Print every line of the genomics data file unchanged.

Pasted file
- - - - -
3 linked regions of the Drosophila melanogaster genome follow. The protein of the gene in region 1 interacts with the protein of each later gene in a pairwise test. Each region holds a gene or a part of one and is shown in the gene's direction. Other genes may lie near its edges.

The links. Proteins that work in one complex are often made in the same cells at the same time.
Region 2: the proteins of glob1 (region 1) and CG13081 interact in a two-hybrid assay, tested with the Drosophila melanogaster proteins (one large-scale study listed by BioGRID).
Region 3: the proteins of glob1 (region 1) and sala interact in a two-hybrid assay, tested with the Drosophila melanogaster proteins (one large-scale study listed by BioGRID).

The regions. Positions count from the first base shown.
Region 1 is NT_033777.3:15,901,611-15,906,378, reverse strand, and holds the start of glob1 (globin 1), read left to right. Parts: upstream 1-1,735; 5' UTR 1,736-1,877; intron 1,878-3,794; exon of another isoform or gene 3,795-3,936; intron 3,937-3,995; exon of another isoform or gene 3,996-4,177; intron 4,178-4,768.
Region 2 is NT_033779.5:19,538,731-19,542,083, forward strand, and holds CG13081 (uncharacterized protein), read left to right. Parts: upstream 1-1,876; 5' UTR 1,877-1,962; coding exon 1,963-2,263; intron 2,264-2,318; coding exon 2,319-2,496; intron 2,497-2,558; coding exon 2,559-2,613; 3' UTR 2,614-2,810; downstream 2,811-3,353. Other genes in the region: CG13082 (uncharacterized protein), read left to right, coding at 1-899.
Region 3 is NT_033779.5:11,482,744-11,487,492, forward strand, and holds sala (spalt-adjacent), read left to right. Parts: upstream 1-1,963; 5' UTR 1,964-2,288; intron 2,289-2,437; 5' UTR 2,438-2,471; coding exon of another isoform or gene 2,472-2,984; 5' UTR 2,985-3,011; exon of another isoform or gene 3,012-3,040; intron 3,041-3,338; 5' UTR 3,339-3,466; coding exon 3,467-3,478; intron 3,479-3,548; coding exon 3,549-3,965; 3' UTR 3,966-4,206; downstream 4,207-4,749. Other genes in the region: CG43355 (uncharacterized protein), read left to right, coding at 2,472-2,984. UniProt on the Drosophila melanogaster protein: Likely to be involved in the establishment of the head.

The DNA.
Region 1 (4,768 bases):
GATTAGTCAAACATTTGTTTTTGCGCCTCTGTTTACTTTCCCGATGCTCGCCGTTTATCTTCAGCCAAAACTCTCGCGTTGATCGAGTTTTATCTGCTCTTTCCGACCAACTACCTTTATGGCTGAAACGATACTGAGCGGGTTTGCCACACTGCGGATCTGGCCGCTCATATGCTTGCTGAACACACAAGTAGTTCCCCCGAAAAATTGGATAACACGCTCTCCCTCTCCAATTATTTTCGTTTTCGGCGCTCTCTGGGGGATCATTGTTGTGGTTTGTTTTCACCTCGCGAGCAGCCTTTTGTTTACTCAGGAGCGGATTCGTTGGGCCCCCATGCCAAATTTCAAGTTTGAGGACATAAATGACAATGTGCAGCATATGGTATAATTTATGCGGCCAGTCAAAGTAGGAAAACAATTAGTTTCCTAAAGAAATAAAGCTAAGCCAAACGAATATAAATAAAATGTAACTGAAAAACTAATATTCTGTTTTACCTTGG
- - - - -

3 linked regions of the Drosophila melanogaster genome follow. The protein of the gene in region 1 interacts with the protein of each later gene in a pairwise test. Each region holds a gene or a part of one and is shown in the gene's direction. Other genes may lie near its edges.

The links. Proteins that work in one complex are often made in the same cells at the same time.
Region 2: the proteins of glob1 (region 1) and CG13081 interact in a two-hybrid assay, tested with the Drosophila melanogaster proteins (one large-scale study listed by BioGRID).
Region 3: the proteins of glob1 (region 1) and sala interact in a two-hybrid assay, tested with the Drosophila melanogaster proteins (one large-scale study listed by BioGRID).

The regions. Positions count from the first base shown.
Region 1 is NT_033777.3:15,901,611-15,906,378, reverse strand, and holds the start of glob1 (globin 1), read left to right. Parts: upstream 1-1,735; 5' UTR 1,736-1,877; intron 1,878-3,794; exon of another isoform or gene 3,795-3,936; intron 3,937-3,995; exon of another isoform or gene 3,996-4,177; intron 4,178-4,768.
Region 2 is NT_033779.5:19,538,731-19,542,083, forward strand, and holds CG13081 (uncharacterized protein), read left to right. Parts: upstream 1-1,876; 5' UTR 1,877-1,962; coding exon 1,963-2,263; intron 2,264-2,318; coding exon 2,319-2,496; intron 2,497-2,558; coding exon 2,559-2,613; 3' UTR 2,614-2,810; downstream 2,811-3,353. Other genes in the region: CG13082 (uncharacterized protein), read left to right, coding at 1-899.
Region 3 is NT_033779.5:11,482,744-11,487,492, forward strand, and holds sala (spalt-adjacent), read left to right. Parts: upstream 1-1,963; 5' UTR 1,964-2,288; intron 2,289-2,437; 5' UTR 2,438-2,471; coding exon of another isoform or gene 2,472-2,984; 5' UTR 2,985-3,011; exon of another isoform or gene 3,012-3,040; intron 3,041-3,338; 5' UTR 3,339-3,466; coding exon 3,467-3,478; intron 3,479-3,548; coding exon 3,549-3,965; 3' UTR 3,966-4,206; downstream 4,207-4,749. Other genes in the region: CG43355 (uncharacterized protein), read left to right, coding at 2,472-2,984. UniProt on the Drosophila melanogaster protein: Likely to be involved in the establishment of the head.

The DNA.
Region 1 (4,768 bases):
GATTAGTCAAACATTTGTTTTTGCGCCTCTGTTTACTTTCCCGATGCTCGCCGTTTATCTTCAGCCAAAACTCTCGCGTTGATCGAGTTTTATCTGCTCTTTCCGACCAACTACCTTTATGGCTGAAACGATACTGAGCGGGTTTGCCACACTGCGGATCTGGCCGCTCATATGCTTGCTGAACACACAAGTAGTTCCCCCGAAAAATTGGATAACACGCTCTCCCTCTCCAATTATTTTCGTTTTCGGCGCTCTCTGGGGGATCATTGTTGTGGTTTGTTTTCACCTCGCGAGCAGCCTTTTGTTTACTCAGGAGCGGATTCGTTGGGCCCCCATGCCAAATTTCAAGTTTGAGGACATAAATGACAATGTGCAGCATATGGTATAATTTATGCGGCCAGTCAAAGTAGGAAAACAATTAGTTTCCTAAAGAAATAAAGCTAAGCCAAACGAATATAAATAAAATGTAACTGAAAAACTAATATTCTGTTTTACCTTGG